Moore’s initial comments ballooned into an issue involving other men and highlighted the recurring sexism that plagues sports. Their mea culpas ring hollow at a time when women’s tennis features brilliant female players. The point is certainly not to avoid making sexist comments in front of the cameras. It is to understand that sexist comments are doing a disservice to the sport and are incorrect and unjust, and must be addressed and corrected by everyone, not just the women they affect directly.

It was not only Title IX nor the “coattails of men” that created the genius and success of women’s tennis; it was the women themselves.

News Media

Three in Ten Stories on Sexual Assault Written by Women, Study Finds

Zoe Greenberg

The researchers suggested that the gender of the writer affected how the stories were reported and written.

National media heavily featured male reporters and sources in its coverage of campus sexual assault in 2015, although the majority of sexual assault victims are women, according to a new report released by the Women’s Media Center on Wednesday.

The Women’s Media Center commissioned the analytics research firm Novetta to evaluate 940 articles related to sexual assault from the top 12 highest-circulation newspapers and wire services in the United States, including the Associated Pressthe New York Times, the Washington Post, and Reuters. The study refers to male and female writers, and does not break down coverage by transgender, intersex, or gender-nonconforming writers.

In their analysis of stories published between September 1, 2014, and August 31, 2015, researchers found stark gender disparities in both writing and sourcing related to sexual assault. Men wrote 55 percent of the sexual assault stories, compared to 31 percent written by women. Fourteen percent had no byline. Forty-eight percent of the quotes in the stories were from men, while 32 percent were from women.

The researchers suggested that the gender of the writer affected how the stories were reported and written. Women journalists wrote about the alleged victim more often than male journalists, and addressed the impact that sexual assault had on that person, according to the study.

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The San Jose Mercury News proved to be the exception, with 71 percent of its 35 stories on sexual assault written by women. Along with the Washington Post and the Denver Post, the Mercury News used more quotes from female sources than male sources in their coverage.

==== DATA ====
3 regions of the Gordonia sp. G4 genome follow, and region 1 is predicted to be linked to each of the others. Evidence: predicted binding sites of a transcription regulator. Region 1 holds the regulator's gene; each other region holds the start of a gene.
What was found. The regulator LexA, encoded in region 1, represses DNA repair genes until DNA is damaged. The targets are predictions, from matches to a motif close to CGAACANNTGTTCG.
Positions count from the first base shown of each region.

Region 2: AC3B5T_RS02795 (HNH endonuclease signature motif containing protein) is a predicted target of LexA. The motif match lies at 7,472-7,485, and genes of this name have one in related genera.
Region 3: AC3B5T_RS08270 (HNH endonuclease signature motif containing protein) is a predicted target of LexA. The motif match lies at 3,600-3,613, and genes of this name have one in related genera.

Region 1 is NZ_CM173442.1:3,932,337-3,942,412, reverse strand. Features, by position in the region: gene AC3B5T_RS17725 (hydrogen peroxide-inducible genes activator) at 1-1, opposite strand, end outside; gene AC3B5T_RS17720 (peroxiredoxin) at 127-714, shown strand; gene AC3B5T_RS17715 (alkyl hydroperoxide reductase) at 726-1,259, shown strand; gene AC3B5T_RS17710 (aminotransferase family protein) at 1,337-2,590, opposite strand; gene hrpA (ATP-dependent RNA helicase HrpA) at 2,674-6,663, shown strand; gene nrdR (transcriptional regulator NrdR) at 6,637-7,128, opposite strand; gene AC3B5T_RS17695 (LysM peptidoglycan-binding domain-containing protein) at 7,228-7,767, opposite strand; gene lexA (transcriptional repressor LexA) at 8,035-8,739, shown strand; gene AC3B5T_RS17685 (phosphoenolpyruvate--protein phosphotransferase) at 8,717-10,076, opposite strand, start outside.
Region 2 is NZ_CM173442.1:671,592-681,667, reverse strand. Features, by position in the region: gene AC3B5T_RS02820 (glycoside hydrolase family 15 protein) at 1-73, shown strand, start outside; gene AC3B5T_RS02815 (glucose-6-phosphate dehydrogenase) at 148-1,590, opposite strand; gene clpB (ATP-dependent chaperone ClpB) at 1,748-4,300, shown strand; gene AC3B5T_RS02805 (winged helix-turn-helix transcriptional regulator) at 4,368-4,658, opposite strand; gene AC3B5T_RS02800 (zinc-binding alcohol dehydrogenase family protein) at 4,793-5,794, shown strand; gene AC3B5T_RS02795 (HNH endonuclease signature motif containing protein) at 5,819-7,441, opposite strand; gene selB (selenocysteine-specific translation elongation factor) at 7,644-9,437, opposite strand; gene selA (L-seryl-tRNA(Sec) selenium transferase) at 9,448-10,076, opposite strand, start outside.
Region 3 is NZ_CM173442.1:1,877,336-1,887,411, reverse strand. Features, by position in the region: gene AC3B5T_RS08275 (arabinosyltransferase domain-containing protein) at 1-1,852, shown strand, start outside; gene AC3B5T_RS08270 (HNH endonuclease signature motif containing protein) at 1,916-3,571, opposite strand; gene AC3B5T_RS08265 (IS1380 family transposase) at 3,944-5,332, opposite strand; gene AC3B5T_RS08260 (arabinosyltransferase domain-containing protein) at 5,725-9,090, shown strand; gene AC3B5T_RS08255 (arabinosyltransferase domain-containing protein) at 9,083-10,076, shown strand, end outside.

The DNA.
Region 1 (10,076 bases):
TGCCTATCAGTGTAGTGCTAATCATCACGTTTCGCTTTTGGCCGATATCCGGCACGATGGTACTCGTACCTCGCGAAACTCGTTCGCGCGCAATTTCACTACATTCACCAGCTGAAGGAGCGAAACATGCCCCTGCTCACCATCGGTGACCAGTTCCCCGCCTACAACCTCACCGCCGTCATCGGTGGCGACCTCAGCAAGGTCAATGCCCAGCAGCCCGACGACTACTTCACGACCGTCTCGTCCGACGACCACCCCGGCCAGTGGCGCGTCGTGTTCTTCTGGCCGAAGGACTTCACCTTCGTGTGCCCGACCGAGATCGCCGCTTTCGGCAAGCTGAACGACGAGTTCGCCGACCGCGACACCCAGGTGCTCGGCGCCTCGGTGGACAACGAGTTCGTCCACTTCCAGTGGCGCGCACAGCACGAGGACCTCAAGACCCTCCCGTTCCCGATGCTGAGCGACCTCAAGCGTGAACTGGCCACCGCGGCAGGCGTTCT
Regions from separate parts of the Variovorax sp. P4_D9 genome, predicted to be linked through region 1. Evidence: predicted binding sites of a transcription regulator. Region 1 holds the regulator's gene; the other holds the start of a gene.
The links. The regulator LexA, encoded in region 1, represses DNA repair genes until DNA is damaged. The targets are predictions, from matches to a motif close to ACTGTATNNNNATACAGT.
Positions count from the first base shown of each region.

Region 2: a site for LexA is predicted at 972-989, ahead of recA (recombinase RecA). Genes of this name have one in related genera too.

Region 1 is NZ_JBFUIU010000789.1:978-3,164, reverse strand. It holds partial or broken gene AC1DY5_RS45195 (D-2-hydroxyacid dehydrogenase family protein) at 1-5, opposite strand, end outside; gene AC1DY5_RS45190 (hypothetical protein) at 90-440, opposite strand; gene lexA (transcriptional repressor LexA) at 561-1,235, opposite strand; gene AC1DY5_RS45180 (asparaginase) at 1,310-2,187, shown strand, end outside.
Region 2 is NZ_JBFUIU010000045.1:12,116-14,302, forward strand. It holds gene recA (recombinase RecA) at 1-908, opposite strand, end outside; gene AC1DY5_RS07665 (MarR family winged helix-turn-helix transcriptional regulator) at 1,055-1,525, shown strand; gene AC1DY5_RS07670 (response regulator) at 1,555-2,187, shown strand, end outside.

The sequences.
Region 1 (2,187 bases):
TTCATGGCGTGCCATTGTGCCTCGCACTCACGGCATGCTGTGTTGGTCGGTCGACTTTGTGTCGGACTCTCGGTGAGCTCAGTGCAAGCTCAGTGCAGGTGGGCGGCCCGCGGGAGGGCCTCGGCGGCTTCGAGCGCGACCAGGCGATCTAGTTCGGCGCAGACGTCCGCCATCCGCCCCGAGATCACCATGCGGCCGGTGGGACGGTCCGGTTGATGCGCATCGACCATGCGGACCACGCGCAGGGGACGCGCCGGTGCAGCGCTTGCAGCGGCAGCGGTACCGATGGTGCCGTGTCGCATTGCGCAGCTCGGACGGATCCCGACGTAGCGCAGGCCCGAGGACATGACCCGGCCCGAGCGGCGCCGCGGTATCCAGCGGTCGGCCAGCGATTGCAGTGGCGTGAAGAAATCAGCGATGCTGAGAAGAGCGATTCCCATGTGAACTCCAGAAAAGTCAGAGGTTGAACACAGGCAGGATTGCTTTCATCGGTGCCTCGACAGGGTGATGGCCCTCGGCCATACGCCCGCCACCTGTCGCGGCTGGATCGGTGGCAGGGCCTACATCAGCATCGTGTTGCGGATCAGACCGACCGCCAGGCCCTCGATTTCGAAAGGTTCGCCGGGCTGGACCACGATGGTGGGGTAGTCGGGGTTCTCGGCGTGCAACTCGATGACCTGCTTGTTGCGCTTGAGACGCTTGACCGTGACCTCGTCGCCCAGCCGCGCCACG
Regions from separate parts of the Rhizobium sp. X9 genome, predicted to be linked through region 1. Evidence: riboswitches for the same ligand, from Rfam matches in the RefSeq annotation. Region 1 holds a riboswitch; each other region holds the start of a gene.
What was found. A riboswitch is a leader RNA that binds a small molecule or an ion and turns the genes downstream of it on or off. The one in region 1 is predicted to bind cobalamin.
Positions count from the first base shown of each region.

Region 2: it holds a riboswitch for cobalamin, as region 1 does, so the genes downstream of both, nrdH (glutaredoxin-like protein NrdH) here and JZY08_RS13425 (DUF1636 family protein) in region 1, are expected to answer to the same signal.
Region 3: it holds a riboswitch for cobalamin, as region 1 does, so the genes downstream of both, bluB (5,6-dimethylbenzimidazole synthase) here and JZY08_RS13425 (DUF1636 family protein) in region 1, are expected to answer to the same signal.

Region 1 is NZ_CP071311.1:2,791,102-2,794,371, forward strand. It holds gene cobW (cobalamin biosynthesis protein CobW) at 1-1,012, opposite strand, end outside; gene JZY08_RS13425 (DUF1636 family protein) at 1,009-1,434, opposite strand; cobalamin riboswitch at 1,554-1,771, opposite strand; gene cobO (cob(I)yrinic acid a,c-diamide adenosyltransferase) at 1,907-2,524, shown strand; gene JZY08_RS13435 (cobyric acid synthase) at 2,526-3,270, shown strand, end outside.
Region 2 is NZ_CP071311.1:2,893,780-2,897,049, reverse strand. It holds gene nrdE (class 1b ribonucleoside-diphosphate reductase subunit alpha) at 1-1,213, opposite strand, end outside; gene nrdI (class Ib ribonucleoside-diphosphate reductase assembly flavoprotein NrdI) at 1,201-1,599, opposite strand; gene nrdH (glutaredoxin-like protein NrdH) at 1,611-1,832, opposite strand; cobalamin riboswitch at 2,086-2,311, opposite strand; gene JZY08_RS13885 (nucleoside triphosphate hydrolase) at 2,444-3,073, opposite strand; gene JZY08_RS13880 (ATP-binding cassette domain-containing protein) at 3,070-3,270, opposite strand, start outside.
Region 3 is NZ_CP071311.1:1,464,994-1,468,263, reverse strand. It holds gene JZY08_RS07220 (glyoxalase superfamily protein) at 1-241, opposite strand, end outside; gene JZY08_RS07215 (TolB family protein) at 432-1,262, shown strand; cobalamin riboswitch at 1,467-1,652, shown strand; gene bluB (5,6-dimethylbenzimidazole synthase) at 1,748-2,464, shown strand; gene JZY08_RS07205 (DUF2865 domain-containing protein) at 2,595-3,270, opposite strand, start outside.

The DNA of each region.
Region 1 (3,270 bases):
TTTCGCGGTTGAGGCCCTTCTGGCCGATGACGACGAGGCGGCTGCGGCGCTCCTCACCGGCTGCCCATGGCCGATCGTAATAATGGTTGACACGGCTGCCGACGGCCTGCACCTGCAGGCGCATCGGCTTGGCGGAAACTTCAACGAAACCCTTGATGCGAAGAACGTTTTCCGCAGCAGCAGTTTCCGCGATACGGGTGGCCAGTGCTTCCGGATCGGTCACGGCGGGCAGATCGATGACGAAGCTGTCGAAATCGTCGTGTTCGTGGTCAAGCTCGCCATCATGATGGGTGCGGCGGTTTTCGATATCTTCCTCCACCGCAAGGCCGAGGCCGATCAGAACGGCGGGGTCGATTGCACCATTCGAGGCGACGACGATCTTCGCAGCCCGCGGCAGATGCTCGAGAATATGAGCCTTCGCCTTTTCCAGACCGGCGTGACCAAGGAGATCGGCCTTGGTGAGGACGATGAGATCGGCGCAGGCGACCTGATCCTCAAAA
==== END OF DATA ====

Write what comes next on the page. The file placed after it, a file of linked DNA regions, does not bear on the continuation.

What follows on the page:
“We commissioned this research because of a critical need for greater nuance and sensitivity in reporting about women’s stories of rape in print media,” Julie Burton, president of the Women’s Media Center, said in a statement.

Previous research has shown that the majority of rape and sexual assault victims in the United States are women.

Nearly 20 percent of U.S. women reported being raped during their lifetimes in 2011, compared to 1.7 percent of men, according to a Centers for Disease Control and Prevention study. And on college campuses, 25 percent of women said they experienced “unwanted sexual incidents” while there, compared to 7 percent of men.

The gender gap was even wider in sports stories that referenced sexual assault. Men wrote 64 percent of those stories, and 75 percent of the quotes were from male sources.

“Anyone relying on sports coverage to keep up with stories involving athletes and sexualized violence are receiving a seriously skewed kind of coverage, one that clearly prioritizes the voices of men,” the Women’s Media Center wrote in the report.

It went on to recommend that newsrooms across the country tackle the disparity by hiring more women and by striving to achieve gender parity when assigning stories and finding sources.

Women write 37 percent of total media stories, according to another report by the Women’s Media Center, though they write a majority or near majority of stories related to education, health, and lifestyle.

“Our research shows that print media have a great deal of work ahead, in all regards,” Burton said.